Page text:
Contrary to my initial thoughts, the day was over very fast and I had no single boring minute during the BarCamp. Wow!

After we’ve been kicked out of the building by ETH janitors, we joined again at the Bar N-68. On the way there I met Urban Müller who attended BarCamp Zurich, too. We talked quite a lot and it was very interesting to see behind the scenes of e.g. map.search.ch. Later I joined the French speaking table, talking with Gregoire Japiot from WineCamp France and Alex Schröder.

Around 9pm I left the N-68 as one of the last BarCampers, tired but with new knowledge, new ideas, new acquaintances and a new hobby: BarCamping. What a luck that BarCamps aren’t that often, otherwise I couldn’t afford this new hobby. ;-)

As a relaxing end I met with Alex Schröder and Christophe Ducamp on Sunday morning for brunch in the restaurant Gloria in the Industriequartier. When we were leaving the Gloria I noticed their book board with a lots of BookCrossing books and I took “The Da Vinci Code” with me, since I saw the movie and people were telling me that the book is much better. I’ll see…

Saturday·28·October·2006

Next Shell Quoting Talks //at 12:33 //by abe

from the Wikipedia-meets-Flash-Mob dept.

There are a several events coming up where I plan to hold my Shell Quoting Talk: First, there will be the BarCamp Zurich on October, the 28th at ETH Zürich HG and then there will be the 8th Linuxday.at on November, the 18th at the HTL at Dornbirn (Vorarlberg, Austria) organised by the LUG Vorarlberg. It’s also possible that, in addition to the Shell Quoting talk, I’ll also give a talk for beginners about Commandline Helpers. (Probably all the talks will be held in German.)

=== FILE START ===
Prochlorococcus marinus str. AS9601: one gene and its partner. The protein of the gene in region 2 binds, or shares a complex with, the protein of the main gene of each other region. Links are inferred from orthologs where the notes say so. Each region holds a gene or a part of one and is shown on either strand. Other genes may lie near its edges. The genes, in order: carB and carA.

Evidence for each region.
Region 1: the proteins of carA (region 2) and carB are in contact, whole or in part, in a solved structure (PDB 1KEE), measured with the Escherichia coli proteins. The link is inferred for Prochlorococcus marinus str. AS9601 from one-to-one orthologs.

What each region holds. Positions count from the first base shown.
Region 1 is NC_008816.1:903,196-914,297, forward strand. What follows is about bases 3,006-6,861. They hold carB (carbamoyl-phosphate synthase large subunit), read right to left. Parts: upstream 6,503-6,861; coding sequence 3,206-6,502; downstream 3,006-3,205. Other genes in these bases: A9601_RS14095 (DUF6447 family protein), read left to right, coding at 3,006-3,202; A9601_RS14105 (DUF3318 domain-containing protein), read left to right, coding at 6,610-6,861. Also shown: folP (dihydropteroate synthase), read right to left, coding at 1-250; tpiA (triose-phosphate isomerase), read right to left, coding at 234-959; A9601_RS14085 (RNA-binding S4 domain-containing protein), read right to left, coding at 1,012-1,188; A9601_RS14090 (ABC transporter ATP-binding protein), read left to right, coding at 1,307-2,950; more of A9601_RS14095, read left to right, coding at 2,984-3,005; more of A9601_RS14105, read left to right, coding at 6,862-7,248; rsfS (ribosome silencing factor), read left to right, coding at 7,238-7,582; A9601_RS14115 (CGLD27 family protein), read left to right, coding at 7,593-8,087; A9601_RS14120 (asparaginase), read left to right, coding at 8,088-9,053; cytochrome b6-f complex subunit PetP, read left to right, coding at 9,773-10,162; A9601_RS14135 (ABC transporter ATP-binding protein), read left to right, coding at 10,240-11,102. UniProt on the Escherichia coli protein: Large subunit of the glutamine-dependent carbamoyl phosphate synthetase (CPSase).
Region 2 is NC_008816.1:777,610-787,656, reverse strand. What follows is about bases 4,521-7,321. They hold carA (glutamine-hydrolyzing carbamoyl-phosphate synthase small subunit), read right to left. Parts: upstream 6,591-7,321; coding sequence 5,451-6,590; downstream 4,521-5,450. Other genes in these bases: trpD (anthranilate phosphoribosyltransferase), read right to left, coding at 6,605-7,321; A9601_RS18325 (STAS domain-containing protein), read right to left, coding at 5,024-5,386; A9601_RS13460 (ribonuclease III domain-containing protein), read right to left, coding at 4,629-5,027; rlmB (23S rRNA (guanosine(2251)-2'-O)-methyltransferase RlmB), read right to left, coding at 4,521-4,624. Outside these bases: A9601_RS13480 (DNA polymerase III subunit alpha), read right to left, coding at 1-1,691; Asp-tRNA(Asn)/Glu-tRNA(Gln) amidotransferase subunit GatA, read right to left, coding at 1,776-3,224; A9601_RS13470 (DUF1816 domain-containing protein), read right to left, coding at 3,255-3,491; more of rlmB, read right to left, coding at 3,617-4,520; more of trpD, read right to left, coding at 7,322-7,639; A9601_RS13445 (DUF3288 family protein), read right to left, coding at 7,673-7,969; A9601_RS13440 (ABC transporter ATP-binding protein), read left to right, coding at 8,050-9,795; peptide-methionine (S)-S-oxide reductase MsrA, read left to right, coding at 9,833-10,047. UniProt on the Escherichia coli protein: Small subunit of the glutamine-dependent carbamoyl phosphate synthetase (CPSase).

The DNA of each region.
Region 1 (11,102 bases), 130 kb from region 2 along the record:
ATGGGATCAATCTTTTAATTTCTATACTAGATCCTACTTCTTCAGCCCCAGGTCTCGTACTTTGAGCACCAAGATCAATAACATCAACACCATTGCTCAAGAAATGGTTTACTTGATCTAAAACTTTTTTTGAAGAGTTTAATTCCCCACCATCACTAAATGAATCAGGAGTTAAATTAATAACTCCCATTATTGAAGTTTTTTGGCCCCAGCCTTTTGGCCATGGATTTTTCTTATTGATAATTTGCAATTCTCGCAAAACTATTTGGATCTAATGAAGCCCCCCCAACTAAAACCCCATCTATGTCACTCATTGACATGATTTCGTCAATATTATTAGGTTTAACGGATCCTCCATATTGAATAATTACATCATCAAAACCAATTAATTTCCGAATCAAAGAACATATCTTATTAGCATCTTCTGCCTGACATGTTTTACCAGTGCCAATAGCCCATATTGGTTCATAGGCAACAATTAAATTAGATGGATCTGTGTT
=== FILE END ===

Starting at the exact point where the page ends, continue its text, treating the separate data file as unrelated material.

BarCamp Zürich I’m quite curious on both events, for very different reasons. On the one hand, a BarCamp is something completely new for me and it sounds like a very interesting mixture of a real life Wikipedia meeting and a flash mob to me.

On the other hand, this year’s Linuxday.at will have several new facettes for me: First there were several changes in the organising team, so I wonder if and in that case how much this will change the face of the event. Then it’s the first Linxuday.at since I live in Zurich, which means it’s the first Linuxday without 1000km travelling during that weekend, so I also have some time to meet friends in the area in advance to or after the event. Yeah!

Sunday·22·October·2006

The mouseless side of X //at 00:48 //by abe

from the Think-Emacs!-Think-screen! dept.

Although I like the idea of a tiling and completely keyboard focused window manager, I never fell in love with Ion because the default keybindings weren’t really intuïtive (to me). A few months ago I noticed, that ratpoison is also a tiling and completely keyboard focused window manager, only with much more intuitive usage: If you know screen and it’s keybindings, you also know ratpoison and it’s keybindings: Just exchange Ctrl-A with Ctrl-T. This sounds perfect for usage on my low performance laptops, where I have small screens and usually also no virtual desktops in use.